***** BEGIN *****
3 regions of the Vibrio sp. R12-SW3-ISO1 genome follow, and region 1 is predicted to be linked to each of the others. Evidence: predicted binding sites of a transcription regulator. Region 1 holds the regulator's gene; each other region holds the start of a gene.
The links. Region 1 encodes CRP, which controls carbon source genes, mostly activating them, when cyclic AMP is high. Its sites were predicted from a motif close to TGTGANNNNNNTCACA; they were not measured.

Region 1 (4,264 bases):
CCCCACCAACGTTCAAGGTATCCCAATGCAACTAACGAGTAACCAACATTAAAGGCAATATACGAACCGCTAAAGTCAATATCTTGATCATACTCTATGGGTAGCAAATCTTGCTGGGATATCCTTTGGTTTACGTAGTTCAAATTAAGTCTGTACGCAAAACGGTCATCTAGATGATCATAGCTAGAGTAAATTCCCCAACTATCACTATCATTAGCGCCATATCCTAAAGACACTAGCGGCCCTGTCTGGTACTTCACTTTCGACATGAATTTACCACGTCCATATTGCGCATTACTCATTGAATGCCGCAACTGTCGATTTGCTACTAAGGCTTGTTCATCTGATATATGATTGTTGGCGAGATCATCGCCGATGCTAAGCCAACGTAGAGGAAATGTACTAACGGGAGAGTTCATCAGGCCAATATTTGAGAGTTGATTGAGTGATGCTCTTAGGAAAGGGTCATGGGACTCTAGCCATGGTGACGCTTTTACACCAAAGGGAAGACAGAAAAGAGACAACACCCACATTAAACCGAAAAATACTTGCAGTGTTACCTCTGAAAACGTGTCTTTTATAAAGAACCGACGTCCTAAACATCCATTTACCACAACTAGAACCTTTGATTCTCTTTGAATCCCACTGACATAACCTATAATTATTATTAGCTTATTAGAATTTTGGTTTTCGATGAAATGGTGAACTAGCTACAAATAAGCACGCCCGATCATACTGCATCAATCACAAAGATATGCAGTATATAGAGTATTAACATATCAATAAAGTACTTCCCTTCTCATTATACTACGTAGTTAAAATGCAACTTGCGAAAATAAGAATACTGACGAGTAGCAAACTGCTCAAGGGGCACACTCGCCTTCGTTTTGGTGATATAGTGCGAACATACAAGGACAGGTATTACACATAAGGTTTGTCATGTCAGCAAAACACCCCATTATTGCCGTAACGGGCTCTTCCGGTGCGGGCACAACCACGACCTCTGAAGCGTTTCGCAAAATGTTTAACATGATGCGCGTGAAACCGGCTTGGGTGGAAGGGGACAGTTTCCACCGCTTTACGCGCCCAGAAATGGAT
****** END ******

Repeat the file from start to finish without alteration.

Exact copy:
3 regions of the Vibrio sp. R12-SW3-ISO1 genome follow, and region 1 is predicted to be linked to each of the others. Evidence: predicted binding sites of a transcription regulator. Region 1 holds the regulator's gene; each other region holds the start of a gene.
The links. Region 1 encodes CRP, which controls carbon source genes, mostly activating them, when cyclic AMP is high. Its sites were predicted from a motif close to TGTGANNNNNNTCACA; they were not measured.

Region 1 (4,264 bases):
CCCCACCAACGTTCAAGGTATCCCAATGCAACTAACGAGTAACCAACATTAAAGGCAATATACGAACCGCTAAAGTCAATATCTTGATCATACTCTATGGGTAGCAAATCTTGCTGGGATATCCTTTGGTTTACGTAGTTCAAATTAAGTCTGTACGCAAAACGGTCATCTAGATGATCATAGCTAGAGTAAATTCCCCAACTATCACTATCATTAGCGCCATATCCTAAAGACACTAGCGGCCCTGTCTGGTACTTCACTTTCGACATGAATTTACCACGTCCATATTGCGCATTACTCATTGAATGCCGCAACTGTCGATTTGCTACTAAGGCTTGTTCATCTGATATATGATTGTTGGCGAGATCATCGCCGATGCTAAGCCAACGTAGAGGAAATGTACTAACGGGAGAGTTCATCAGGCCAATATTTGAGAGTTGATTGAGTGATGCTCTTAGGAAAGGGTCATGGGACTCTAGCCATGGTGACGCTTTTACACCAAAGGGAAGACAGAAAAGAGACAACACCCACATTAAACCGAAAAATACTTGCAGTGTTACCTCTGAAAACGTGTCTTTTATAAAGAACCGACGTCCTAAACATCCATTTACCACAACTAGAACCTTTGATTCTCTTTGAATCCCACTGACATAACCTATAATTATTATTAGCTTATTAGAATTTTGGTTTTCGATGAAATGGTGAACTAGCTACAAATAAGCACGCCCGATCATACTGCATCAATCACAAAGATATGCAGTATATAGAGTATTAACATATCAATAAAGTACTTCCCTTCTCATTATACTACGTAGTTAAAATGCAACTTGCGAAAATAAGAATACTGACGAGTAGCAAACTGCTCAAGGGGCACACTCGCCTTCGTTTTGGTGATATAGTGCGAACATACAAGGACAGGTATTACACATAAGGTTTGTCATGTCAGCAAAACACCCCATTATTGCCGTAACGGGCTCTTCCGGTGCGGGCACAACCACGACCTCTGAAGCGTTTCGCAAAATGTTTAACATGATGCGCGTGAAACCGGCTTGGGTGGAAGGGGACAGTTTCCACCGCTTTACGCGCCCAGAAATGGAT